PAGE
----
As Strike Enters Week 3, Data Reveals Teacher Earnings in Kenya

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As the teacher strikes in Kenya run into their third week data reveals teachers in the country are among the best paid in Africa.

A study by Kenyan publication Nation Newsplex and the Institute of Economic Affairs compared data with Uganda and South Africa, plus other African nations where data was available.

Kenyan teachers’ wages revealed

The study finds that the lowest earning teacher in Kenya earns more than the highest-paid teacher in Uganda and the average teacher wage in Kenya also beats regional neighbour Tanzania.

South African teachers are the only group in the study to earn more than their Kenyan counterparts, but the wage gap between teachers in Kenya is more extreme than in South Africa. To put this into context, even the lowest-earning teacher in Kenya earns 44 percent above the average wage (only 2 percent in South Africa) and the highest paid teachers in Kenya can earn as much as nine times the entry-level wage.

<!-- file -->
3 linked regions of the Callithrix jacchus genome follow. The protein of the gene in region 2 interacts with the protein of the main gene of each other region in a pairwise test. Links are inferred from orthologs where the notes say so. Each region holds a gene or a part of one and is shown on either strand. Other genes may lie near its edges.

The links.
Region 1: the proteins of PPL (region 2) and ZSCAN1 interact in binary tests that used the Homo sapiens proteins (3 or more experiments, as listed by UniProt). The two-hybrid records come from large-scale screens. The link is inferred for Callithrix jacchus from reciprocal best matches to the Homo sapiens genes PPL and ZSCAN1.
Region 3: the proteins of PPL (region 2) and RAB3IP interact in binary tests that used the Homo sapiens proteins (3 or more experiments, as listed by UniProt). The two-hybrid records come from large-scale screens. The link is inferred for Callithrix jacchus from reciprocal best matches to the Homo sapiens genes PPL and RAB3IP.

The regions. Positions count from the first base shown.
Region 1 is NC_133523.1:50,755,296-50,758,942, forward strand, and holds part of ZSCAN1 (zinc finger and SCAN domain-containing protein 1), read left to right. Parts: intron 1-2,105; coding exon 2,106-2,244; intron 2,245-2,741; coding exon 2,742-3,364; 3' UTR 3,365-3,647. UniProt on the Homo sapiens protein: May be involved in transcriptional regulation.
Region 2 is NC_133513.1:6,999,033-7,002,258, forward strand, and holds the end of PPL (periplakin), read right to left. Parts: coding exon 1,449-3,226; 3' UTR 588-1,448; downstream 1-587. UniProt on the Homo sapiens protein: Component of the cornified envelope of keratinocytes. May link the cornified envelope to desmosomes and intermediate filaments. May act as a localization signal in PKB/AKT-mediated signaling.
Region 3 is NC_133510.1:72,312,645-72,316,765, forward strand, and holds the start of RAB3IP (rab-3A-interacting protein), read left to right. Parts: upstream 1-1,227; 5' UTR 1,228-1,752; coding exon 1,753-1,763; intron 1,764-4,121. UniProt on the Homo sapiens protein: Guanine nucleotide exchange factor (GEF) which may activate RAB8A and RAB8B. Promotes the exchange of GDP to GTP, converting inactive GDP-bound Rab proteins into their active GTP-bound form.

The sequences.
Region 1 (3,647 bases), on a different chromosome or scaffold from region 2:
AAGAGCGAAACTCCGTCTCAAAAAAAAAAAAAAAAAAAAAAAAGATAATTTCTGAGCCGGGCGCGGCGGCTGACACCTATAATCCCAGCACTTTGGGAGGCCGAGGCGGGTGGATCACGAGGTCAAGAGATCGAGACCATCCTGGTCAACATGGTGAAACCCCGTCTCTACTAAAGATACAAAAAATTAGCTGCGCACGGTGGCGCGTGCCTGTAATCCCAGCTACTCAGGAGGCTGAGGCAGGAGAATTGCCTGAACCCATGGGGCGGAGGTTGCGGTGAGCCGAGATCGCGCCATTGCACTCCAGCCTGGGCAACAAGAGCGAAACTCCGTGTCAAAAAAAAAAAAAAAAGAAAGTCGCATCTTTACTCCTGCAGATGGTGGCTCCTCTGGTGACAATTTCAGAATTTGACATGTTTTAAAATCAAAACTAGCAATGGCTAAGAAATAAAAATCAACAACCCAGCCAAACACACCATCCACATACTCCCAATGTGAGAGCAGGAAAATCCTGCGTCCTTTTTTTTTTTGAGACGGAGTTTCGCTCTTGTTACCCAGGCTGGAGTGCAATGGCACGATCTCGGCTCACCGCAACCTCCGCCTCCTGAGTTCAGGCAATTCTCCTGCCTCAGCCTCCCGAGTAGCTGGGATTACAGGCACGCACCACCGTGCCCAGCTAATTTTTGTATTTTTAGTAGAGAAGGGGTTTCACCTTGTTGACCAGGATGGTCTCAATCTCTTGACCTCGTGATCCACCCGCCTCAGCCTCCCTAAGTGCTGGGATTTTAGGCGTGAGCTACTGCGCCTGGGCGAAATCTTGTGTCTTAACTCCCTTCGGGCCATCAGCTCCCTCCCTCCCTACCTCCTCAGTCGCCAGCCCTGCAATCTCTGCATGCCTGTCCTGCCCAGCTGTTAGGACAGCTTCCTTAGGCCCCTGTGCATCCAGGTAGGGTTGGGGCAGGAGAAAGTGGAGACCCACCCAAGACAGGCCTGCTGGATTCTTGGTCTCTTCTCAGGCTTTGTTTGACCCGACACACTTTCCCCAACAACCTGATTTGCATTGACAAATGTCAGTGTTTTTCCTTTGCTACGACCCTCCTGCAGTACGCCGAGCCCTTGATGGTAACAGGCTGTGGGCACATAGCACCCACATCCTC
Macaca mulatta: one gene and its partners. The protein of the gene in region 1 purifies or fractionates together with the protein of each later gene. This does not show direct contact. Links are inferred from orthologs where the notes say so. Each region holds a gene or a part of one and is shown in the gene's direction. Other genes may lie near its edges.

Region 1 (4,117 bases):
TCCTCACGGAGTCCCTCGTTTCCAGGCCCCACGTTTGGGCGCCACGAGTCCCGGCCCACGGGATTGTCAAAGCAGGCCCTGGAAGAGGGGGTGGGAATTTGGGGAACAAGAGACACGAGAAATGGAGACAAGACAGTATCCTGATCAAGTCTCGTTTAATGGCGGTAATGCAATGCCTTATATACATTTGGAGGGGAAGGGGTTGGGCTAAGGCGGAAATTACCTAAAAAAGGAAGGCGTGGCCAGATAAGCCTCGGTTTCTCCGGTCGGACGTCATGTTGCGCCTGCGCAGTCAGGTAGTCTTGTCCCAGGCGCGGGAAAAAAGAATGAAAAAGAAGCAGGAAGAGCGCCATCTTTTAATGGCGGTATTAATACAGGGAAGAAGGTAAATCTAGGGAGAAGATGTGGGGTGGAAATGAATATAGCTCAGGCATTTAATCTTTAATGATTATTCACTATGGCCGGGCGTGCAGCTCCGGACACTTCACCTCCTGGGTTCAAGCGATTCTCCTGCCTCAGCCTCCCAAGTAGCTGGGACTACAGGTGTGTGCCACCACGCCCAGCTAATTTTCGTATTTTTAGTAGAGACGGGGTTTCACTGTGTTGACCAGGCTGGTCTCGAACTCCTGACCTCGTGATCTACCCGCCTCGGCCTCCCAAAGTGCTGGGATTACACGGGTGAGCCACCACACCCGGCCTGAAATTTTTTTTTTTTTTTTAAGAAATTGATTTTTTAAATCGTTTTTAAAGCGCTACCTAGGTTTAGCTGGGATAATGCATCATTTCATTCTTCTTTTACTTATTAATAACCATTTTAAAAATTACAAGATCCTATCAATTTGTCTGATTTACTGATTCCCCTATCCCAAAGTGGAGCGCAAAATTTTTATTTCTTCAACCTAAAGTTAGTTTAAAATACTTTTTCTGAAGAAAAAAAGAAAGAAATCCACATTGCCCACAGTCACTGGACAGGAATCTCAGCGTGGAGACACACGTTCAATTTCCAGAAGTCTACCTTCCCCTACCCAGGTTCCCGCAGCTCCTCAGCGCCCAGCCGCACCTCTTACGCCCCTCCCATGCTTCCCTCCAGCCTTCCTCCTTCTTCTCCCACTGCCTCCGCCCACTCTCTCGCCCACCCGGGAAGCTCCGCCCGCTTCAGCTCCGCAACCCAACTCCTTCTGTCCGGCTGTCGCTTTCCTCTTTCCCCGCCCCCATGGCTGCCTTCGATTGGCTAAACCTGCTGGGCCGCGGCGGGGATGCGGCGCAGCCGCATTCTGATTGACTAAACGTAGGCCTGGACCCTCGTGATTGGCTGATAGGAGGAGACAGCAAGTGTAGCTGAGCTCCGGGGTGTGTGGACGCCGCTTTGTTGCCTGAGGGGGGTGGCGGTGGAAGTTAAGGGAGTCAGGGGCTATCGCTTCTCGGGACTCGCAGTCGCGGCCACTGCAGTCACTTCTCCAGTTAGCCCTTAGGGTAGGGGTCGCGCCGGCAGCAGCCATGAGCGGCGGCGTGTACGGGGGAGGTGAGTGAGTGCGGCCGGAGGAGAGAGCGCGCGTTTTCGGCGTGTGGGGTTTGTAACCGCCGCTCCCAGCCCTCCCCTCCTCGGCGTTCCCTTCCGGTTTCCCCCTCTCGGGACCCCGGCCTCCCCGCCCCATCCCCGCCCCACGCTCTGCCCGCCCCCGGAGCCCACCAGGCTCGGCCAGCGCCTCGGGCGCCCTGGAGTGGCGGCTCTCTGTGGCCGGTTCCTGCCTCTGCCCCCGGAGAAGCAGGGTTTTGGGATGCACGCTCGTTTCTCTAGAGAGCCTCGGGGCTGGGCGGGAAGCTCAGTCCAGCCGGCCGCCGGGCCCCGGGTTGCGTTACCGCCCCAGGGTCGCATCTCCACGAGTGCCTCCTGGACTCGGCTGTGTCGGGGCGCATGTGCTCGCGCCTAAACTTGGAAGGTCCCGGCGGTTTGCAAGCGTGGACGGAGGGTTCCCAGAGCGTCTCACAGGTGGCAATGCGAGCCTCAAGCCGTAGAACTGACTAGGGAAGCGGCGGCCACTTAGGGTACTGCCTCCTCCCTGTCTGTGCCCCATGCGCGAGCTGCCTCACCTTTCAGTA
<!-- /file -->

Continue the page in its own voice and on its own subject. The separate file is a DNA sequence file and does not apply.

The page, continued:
Shortage of teachers in Kenya

Meanwhile, the teacher shortage in Kenya sees classes of up to 50 pupils in public primary schools taken by a single teacher – a higher ratio than that of Senegal, Cameroon, Djibouti and Ghana. Ghana boasts the lowest ratio from the group (30:1) while the UNESCO benchmark is 24:1, less than half the current ratio in Kenyan primary schools.

The findings won’t do much to help pupils or parents stuck in the middle of a stand-off between teachers unions and the TSC. Both parties claim the others actions are unlawful, but the High Court has so far failed to deliver a verdict, setting September 25 as the date to reveal its decision.

Teachers are demanding better pay in Kenya and a court ruling last month ordered the TSC to increase wages by 50-60 percent over the next four years. The commission failed to do so, prompting strikes from teachers unions – however the TSC has maintained industrial action was unlawful from the start.

 

Feature image:

flickr photo shared by The Alliance of Religions and Conservation under a Creative Commons ( BY ) license